2013 BMW ActiveHybrid 3
2013 BMW ActiveHybrid 3. Click image to enlarge

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Review and photos by Greg Wilson

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2013 BMW ActiveHybrid 3

Thanks mainly to the Toyota Prius, we’ve come to view hybrid cars as fuel-efficient yet uninspiring green machines that aren’t very exciting to drive. Just the word ‘hybrid’ implies a compromise between fuel efficiency and performance.  But there’s another kind of hybrid – the luxury performance hybrid – that provides better fuel economy than comparable non-hybrids and outstanding performance as well.  These performance hybrids use the car’s powerful battery and electric motor to boost overall horsepower and torque while reducing fuel consumption at the same time. Lexus was the pioneer here with the GS 450h and LS 600h, followed by other luxury hybrids from Mercedes-Benz, Porsche, Infiniti, Audi and BMW. The new BMW ActiveHybrid 3, for example (which follows the ActiveHybrid 7 and ActiveHybrid 5), is the newest performance hybrid from Munich. Imagine this: a 306-hp BMW 335i sedan with a 40-kW electric motor that boosts peak horsepower to 340; zips from 0 to 100 km/h in 5.5 seconds; and offers combined city/highway fuel economy of 7.1 L/100 km. That, in a nutshell, is the ActiveHybrid 3.

Unlike most mainstream hybrid cars which have a small displacement four-cylinder engine mounted transversely in the front mated to a continuously variable transmission driving the front wheels, the ActiveHybrid 3 has a longitudinal front-mounted twin-turbocharged 3.0L inline six-cylinder engine, a conventional eight-speed automatic “Steptronic” transmission and 40-kW electric motor delivering power to the rear wheels. A powerful lithium-ion battery under the trunk floor powers the electric motor that is integrated into the rear of the automatic transmission. Even with all the extra electrical hardware, the ActiveHybrid 3 weighs only 105 kg more than a 335i sedan.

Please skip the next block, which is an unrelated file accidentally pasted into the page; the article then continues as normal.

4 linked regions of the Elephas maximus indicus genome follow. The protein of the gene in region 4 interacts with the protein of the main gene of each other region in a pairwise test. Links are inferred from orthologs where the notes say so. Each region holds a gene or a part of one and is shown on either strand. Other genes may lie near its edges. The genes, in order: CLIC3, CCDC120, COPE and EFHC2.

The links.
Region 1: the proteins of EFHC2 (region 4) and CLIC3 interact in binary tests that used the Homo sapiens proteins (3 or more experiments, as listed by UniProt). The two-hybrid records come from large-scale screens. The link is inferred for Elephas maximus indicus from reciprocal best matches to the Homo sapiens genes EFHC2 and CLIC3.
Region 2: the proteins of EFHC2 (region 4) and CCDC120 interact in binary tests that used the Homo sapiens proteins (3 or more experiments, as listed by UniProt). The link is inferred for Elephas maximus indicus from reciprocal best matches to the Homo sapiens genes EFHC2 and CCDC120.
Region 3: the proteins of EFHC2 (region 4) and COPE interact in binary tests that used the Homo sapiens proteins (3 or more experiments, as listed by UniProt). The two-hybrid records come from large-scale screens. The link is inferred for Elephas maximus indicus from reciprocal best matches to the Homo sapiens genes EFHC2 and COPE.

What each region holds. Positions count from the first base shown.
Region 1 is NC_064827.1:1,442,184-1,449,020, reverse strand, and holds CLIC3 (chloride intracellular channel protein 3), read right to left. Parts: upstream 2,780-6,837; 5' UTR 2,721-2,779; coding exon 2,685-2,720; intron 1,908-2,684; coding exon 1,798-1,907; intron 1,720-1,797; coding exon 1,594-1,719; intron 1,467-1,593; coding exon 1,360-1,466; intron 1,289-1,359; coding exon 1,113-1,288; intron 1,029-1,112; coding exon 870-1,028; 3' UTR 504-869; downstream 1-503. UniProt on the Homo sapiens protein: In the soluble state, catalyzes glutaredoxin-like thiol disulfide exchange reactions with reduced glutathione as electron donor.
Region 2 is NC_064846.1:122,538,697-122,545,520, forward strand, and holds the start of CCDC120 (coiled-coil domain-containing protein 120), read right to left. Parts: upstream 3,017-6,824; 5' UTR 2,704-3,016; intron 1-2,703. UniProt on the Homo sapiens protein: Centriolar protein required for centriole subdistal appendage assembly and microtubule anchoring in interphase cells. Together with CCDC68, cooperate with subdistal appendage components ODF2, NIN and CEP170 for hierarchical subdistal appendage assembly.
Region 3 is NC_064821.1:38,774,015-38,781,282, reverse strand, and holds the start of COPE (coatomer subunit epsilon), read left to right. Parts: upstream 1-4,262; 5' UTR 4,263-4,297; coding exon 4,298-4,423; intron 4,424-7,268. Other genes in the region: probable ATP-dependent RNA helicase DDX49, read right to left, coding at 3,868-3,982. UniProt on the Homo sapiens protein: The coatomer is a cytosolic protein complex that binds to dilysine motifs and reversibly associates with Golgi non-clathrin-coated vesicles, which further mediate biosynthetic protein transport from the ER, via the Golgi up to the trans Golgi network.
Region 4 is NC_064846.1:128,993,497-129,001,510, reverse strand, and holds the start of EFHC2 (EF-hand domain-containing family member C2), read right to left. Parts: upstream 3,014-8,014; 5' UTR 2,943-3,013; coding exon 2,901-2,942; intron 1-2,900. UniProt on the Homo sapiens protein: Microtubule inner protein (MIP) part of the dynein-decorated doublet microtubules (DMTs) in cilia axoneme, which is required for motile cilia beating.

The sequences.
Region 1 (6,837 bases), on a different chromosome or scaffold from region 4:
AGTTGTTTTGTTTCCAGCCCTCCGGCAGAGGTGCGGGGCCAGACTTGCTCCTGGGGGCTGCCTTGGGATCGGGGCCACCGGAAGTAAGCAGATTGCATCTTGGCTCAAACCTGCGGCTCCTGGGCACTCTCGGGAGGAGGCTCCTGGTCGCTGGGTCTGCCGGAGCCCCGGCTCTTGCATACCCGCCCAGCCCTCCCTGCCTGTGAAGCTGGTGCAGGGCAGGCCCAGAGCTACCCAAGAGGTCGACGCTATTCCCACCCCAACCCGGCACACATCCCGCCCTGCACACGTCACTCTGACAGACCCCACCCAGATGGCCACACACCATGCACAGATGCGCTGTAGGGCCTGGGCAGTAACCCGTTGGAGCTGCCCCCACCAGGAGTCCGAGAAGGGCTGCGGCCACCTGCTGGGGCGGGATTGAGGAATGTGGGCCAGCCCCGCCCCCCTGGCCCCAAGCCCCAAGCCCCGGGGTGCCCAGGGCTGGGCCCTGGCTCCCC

2013 BMW ActiveHybrid 32013 BMW ActiveHybrid 3
2013 BMW ActiveHybrid 3. Click image to enlarge

Despite its high-powered engine and conventional transmission, the ActiveHybrid 3 can still be classified as a “full hybrid” because it can run solely on electric power, solely on gas engine power, or a combination of both, depending on the battery charge and driving conditions. Using a console button, the driver can adjust the level of power and efficiency by choosing one of four driving modes: Eco Pro, Comfort, Sport or Sport +. Each varies the throttle response, transmission shift points, stability control settings, and steering feel.  In Eco-Pro mode, the ActiveHybrid 3 can run on electric power for up to four kilometers at speeds up to 75 km/h, and will coast at speeds up to 160 km/h with the engine turned off and decoupled from the drivetrain; in Comfort mode, this only happens between 60 and 80 km/h while braking gently; and in Sport and Sport+ modes, coasting mode is deactivated.

2013 BMW ActiveHybrid 32013 BMW ActiveHybrid 32013 BMW ActiveHybrid 32013 BMW ActiveHybrid 3
2013 BMW ActiveHybrid 3. Click image to enlarge

Like other hybrids, the ActiveHybrid 3’s battery is recharged while coasting and braking, and while stopped in Drive (at a traffic light, for example) the gas engine turns off automatically, restarting when the driver lifts their foot off the brake pedal.

The improvement in fuel economy is reasonable, but not outstanding: the ActiveHybrid 3 has a preliminary fuel economy rating of 8.0 L/100 City and 5.9 L/100 km Highway. That compares to the 335i sedan with 9.1 city/6.0 hwy. As you can see, the ActiveHybrid 3’s major fuel economy benefit is during city driving where the ability to run on electric power at slower speeds and the engine stop function really improves the efficiency.

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